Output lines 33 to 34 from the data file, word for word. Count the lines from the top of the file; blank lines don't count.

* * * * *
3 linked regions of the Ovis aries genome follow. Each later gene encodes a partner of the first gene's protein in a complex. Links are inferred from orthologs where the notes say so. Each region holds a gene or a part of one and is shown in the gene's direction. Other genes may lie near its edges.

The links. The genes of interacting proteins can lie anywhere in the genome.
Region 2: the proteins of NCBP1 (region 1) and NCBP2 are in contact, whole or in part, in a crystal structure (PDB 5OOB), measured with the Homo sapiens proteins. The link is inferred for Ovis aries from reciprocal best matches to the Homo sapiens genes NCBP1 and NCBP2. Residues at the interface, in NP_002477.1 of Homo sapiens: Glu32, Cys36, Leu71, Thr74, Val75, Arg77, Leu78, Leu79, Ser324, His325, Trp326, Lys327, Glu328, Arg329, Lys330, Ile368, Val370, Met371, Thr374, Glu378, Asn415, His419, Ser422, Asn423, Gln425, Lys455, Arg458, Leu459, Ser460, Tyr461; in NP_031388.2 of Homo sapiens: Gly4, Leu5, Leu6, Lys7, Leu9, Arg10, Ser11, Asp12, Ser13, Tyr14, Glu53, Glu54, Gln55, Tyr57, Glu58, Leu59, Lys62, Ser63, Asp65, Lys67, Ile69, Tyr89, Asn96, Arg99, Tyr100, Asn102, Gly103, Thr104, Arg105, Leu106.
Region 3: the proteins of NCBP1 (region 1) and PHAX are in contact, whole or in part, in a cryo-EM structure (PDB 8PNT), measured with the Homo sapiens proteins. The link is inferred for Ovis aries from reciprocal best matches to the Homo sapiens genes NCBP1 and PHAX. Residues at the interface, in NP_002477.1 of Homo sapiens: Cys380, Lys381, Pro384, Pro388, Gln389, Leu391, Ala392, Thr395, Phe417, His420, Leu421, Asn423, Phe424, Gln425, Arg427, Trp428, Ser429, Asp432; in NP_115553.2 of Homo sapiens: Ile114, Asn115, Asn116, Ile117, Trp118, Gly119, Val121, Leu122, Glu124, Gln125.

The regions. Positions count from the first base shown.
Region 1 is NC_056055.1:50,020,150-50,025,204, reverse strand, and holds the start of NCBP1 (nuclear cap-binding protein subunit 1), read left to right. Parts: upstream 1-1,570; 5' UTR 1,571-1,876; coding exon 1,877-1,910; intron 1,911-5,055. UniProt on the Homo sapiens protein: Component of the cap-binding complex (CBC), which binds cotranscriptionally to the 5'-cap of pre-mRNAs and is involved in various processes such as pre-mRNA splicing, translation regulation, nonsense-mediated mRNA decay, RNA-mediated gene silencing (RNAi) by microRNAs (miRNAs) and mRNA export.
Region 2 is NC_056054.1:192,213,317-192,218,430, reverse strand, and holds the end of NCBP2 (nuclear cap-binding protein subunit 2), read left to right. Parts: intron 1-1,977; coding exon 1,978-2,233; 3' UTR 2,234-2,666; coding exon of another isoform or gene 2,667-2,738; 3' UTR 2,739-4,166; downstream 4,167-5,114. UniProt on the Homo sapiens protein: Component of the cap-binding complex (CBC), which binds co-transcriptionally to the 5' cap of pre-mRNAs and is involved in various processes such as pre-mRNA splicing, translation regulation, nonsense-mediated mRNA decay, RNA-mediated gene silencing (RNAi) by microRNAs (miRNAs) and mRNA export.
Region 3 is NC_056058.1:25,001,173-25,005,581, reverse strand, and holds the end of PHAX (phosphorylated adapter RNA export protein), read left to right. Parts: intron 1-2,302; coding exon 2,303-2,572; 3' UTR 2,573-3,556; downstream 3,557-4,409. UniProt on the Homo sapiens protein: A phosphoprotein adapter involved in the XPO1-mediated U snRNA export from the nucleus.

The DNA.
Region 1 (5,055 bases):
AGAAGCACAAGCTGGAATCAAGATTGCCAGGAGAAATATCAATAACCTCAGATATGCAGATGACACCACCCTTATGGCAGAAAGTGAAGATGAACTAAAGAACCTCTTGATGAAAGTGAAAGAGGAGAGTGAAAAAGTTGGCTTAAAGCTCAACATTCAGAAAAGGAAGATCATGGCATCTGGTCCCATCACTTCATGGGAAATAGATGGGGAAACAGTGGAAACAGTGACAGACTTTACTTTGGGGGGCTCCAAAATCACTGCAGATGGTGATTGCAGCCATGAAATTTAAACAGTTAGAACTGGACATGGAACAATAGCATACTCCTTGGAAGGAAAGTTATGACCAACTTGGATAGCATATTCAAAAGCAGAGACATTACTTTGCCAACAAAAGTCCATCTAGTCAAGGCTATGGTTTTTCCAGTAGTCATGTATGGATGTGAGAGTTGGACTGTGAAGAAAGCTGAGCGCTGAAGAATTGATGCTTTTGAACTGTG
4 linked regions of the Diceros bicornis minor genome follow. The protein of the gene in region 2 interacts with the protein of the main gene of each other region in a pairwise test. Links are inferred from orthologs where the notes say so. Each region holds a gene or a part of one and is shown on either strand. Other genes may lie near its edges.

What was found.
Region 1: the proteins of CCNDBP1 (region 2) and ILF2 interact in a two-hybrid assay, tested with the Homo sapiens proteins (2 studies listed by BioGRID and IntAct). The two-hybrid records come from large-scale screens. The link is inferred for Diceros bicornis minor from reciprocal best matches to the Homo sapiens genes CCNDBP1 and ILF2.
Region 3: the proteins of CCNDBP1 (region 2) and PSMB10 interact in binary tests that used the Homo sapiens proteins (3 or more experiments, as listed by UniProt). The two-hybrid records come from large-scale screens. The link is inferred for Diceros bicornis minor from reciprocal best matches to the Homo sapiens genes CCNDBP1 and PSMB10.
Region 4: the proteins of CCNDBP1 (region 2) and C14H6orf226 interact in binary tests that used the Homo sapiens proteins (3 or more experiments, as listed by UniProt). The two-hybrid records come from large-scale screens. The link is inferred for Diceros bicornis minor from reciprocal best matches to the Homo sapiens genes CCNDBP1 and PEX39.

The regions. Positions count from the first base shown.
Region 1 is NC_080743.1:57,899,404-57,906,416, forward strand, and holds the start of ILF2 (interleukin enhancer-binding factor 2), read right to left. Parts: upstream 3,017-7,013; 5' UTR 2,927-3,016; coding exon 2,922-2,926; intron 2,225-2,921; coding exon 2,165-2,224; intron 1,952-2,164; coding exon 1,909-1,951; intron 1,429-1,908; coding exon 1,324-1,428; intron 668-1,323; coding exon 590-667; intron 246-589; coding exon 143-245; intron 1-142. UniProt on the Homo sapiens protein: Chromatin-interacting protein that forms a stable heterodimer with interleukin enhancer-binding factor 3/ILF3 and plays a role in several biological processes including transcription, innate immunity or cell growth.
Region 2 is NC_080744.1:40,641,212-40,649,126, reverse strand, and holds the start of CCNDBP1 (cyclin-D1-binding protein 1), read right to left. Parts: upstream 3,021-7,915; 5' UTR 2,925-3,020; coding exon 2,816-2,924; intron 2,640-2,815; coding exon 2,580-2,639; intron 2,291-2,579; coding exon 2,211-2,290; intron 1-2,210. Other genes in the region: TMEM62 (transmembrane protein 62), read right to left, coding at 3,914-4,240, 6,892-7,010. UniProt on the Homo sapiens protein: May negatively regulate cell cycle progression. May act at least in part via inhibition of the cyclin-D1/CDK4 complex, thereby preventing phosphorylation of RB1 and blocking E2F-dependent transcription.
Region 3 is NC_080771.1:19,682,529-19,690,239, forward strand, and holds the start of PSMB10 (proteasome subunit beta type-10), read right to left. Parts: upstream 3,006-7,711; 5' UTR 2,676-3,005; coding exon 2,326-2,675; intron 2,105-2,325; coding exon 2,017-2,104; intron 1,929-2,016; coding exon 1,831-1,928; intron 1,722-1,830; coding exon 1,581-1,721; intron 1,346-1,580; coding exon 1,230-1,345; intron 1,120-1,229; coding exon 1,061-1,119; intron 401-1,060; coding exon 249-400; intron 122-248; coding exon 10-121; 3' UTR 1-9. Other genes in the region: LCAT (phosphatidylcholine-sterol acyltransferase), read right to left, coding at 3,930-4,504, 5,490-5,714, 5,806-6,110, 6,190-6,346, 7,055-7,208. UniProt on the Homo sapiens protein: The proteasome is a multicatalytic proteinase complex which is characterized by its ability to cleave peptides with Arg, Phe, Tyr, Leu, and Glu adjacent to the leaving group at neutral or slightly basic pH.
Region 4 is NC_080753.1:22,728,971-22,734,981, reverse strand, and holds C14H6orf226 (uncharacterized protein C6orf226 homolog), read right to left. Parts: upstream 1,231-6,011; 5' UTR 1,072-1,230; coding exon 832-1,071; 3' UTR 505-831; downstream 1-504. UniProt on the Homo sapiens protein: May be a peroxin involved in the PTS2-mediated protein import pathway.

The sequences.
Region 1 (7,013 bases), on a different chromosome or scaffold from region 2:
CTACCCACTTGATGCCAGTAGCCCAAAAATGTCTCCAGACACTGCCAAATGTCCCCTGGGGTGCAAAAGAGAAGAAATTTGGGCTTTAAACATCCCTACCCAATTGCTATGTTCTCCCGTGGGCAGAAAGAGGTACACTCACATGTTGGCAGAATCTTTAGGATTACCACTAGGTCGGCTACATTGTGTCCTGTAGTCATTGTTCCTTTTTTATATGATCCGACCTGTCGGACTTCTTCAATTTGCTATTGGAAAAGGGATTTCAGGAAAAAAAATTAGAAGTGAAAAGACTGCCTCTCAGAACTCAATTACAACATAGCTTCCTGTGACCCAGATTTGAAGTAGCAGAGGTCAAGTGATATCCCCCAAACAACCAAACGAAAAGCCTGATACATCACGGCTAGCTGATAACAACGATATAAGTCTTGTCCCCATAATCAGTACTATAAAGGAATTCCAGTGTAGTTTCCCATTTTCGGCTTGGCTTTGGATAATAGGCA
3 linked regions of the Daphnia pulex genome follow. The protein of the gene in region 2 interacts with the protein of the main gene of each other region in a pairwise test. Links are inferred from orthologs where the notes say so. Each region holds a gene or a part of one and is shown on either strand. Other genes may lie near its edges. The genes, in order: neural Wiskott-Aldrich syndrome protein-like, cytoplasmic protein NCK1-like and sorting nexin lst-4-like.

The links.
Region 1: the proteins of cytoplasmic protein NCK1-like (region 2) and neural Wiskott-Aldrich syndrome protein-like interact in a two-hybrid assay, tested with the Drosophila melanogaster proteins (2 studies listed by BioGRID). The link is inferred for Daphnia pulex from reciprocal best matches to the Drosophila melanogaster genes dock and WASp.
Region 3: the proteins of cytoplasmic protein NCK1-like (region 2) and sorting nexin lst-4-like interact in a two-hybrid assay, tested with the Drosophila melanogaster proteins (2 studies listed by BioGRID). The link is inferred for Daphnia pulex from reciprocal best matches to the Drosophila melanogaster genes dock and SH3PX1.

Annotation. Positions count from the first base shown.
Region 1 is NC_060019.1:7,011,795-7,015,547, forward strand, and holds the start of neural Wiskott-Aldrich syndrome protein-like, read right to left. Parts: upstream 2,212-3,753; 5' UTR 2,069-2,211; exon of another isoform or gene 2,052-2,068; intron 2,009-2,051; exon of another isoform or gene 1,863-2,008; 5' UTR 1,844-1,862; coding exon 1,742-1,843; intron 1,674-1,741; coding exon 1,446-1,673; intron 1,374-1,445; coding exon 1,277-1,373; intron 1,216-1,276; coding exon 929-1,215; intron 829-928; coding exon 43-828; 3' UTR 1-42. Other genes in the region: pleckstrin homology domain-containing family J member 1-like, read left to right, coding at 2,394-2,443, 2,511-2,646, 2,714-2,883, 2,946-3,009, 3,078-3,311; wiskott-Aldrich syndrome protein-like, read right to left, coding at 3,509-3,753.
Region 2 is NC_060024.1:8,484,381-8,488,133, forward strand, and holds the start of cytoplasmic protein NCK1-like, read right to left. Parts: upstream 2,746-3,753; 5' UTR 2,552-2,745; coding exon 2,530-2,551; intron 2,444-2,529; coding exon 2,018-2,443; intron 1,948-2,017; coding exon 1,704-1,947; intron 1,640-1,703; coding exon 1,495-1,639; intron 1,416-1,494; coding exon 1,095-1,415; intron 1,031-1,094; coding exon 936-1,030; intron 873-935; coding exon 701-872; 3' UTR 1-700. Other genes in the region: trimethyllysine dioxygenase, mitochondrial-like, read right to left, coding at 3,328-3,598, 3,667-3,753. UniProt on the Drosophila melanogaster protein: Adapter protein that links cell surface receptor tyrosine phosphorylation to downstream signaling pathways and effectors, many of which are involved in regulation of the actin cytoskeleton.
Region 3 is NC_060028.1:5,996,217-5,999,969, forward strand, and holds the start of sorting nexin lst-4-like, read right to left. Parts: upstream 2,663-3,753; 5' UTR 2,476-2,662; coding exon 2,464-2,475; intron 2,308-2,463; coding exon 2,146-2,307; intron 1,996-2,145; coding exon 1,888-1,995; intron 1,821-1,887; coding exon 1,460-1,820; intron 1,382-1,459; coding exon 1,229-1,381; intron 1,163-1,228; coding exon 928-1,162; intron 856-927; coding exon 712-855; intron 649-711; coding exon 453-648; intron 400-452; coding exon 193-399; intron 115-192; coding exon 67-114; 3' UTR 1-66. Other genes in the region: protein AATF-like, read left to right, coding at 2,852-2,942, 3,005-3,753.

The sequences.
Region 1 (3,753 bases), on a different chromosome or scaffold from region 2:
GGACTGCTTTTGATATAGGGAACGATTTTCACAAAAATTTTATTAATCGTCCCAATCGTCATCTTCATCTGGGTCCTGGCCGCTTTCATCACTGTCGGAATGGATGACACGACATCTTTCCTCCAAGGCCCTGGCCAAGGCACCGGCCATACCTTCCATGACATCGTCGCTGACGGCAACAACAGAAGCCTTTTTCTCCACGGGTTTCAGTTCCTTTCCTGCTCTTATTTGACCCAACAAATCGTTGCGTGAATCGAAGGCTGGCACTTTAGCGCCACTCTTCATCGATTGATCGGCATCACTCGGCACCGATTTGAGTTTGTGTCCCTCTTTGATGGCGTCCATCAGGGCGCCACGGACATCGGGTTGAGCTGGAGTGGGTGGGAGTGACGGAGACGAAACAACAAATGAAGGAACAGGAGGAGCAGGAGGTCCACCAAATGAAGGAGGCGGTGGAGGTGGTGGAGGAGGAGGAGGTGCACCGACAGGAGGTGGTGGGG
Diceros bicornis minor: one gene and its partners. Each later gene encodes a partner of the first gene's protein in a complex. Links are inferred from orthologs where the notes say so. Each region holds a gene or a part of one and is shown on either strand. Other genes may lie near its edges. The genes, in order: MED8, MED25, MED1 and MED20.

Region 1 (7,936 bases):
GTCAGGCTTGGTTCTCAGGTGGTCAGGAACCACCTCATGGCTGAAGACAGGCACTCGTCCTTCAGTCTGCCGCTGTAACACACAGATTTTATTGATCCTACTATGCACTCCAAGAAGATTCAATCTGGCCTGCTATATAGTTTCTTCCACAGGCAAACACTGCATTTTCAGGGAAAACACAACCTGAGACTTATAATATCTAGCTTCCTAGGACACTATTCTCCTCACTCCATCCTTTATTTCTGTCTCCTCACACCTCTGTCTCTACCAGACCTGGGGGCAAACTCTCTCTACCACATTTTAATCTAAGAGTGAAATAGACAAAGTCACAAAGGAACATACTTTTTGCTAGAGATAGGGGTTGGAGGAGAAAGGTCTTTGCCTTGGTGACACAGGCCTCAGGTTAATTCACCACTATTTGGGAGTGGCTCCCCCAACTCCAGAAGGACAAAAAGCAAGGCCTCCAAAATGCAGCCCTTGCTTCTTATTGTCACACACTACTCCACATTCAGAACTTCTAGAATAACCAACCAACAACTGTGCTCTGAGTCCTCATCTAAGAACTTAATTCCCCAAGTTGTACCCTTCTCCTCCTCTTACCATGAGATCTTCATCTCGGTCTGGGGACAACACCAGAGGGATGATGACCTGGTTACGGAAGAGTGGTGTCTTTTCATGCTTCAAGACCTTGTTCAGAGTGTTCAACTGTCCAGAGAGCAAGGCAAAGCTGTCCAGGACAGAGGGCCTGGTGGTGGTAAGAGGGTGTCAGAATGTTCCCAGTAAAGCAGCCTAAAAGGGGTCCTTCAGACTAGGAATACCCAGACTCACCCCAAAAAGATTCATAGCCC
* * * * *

The sequences.
Region 1 (3,753 bases), on a different chromosome or scaffold from region 2: